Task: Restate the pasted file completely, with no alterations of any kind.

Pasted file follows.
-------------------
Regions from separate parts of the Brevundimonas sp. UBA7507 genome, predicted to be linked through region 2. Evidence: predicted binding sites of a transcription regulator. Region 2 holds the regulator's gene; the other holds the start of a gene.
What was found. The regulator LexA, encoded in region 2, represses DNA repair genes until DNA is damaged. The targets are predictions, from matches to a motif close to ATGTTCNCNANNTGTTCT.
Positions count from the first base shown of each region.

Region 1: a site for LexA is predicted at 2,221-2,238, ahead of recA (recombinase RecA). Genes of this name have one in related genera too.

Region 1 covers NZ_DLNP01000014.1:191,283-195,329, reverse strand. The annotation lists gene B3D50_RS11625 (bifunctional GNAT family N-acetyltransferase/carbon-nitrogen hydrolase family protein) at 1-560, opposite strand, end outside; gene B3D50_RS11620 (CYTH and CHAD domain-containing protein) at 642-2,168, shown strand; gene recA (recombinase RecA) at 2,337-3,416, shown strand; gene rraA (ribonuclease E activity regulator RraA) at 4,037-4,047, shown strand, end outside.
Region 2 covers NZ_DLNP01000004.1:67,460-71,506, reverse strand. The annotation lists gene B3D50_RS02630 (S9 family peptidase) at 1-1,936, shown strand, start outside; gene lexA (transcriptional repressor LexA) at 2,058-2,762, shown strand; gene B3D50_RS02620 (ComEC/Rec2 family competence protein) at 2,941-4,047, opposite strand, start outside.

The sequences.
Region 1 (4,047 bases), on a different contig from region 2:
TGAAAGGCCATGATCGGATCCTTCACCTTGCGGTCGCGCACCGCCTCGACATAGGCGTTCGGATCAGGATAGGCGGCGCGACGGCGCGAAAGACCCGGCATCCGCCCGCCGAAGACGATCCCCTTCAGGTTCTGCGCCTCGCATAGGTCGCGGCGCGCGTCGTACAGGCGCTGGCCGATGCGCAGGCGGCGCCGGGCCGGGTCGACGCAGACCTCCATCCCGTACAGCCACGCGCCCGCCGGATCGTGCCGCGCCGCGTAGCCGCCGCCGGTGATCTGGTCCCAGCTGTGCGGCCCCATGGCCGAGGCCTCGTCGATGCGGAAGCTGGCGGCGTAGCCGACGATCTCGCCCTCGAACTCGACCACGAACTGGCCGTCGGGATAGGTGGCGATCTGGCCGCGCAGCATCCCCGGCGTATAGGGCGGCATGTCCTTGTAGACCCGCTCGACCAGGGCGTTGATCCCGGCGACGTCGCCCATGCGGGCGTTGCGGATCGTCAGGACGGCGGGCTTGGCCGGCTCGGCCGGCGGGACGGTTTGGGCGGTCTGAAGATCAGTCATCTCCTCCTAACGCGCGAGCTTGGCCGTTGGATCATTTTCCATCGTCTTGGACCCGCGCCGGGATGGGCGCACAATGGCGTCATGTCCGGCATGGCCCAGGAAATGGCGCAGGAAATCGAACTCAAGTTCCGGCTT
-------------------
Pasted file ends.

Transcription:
Regions from separate parts of the Brevundimonas sp. UBA7507 genome, predicted to be linked through region 2. Evidence: predicted binding sites of a transcription regulator. Region 2 holds the regulator's gene; the other holds the start of a gene.
What was found. The regulator LexA, encoded in region 2, represses DNA repair genes until DNA is damaged. The targets are predictions, from matches to a motif close to ATGTTCNCNANNTGTTCT.
Positions count from the first base shown of each region.

Region 1: a site for LexA is predicted at 2,221-2,238, ahead of recA (recombinase RecA). Genes of this name have one in related genera too.

Region 1 covers NZ_DLNP01000014.1:191,283-195,329, reverse strand. The annotation lists gene B3D50_RS11625 (bifunctional GNAT family N-acetyltransferase/carbon-nitrogen hydrolase family protein) at 1-560, opposite strand, end outside; gene B3D50_RS11620 (CYTH and CHAD domain-containing protein) at 642-2,168, shown strand; gene recA (recombinase RecA) at 2,337-3,416, shown strand; gene rraA (ribonuclease E activity regulator RraA) at 4,037-4,047, shown strand, end outside.
Region 2 covers NZ_DLNP01000004.1:67,460-71,506, reverse strand. The annotation lists gene B3D50_RS02630 (S9 family peptidase) at 1-1,936, shown strand, start outside; gene lexA (transcriptional repressor LexA) at 2,058-2,762, shown strand; gene B3D50_RS02620 (ComEC/Rec2 family competence protein) at 2,941-4,047, opposite strand, start outside.

The sequences.
Region 1 (4,047 bases), on a different contig from region 2:
TGAAAGGCCATGATCGGATCCTTCACCTTGCGGTCGCGCACCGCCTCGACATAGGCGTTCGGATCAGGATAGGCGGCGCGACGGCGCGAAAGACCCGGCATCCGCCCGCCGAAGACGATCCCCTTCAGGTTCTGCGCCTCGCATAGGTCGCGGCGCGCGTCGTACAGGCGCTGGCCGATGCGCAGGCGGCGCCGGGCCGGGTCGACGCAGACCTCCATCCCGTACAGCCACGCGCCCGCCGGATCGTGCCGCGCCGCGTAGCCGCCGCCGGTGATCTGGTCCCAGCTGTGCGGCCCCATGGCCGAGGCCTCGTCGATGCGGAAGCTGGCGGCGTAGCCGACGATCTCGCCCTCGAACTCGACCACGAACTGGCCGTCGGGATAGGTGGCGATCTGGCCGCGCAGCATCCCCGGCGTATAGGGCGGCATGTCCTTGTAGACCCGCTCGACCAGGGCGTTGATCCCGGCGACGTCGCCCATGCGGGCGTTGCGGATCGTCAGGACGGCGGGCTTGGCCGGCTCGGCCGGCGGGACGGTTTGGGCGGTCTGAAGATCAGTCATCTCCTCCTAACGCGCGAGCTTGGCCGTTGGATCATTTTCCATCGTCTTGGACCCGCGCCGGGATGGGCGCACAATGGCGTCATGTCCGGCATGGCCCAGGAAATGGCGCAGGAAATCGAACTCAAGTTCCGGCTT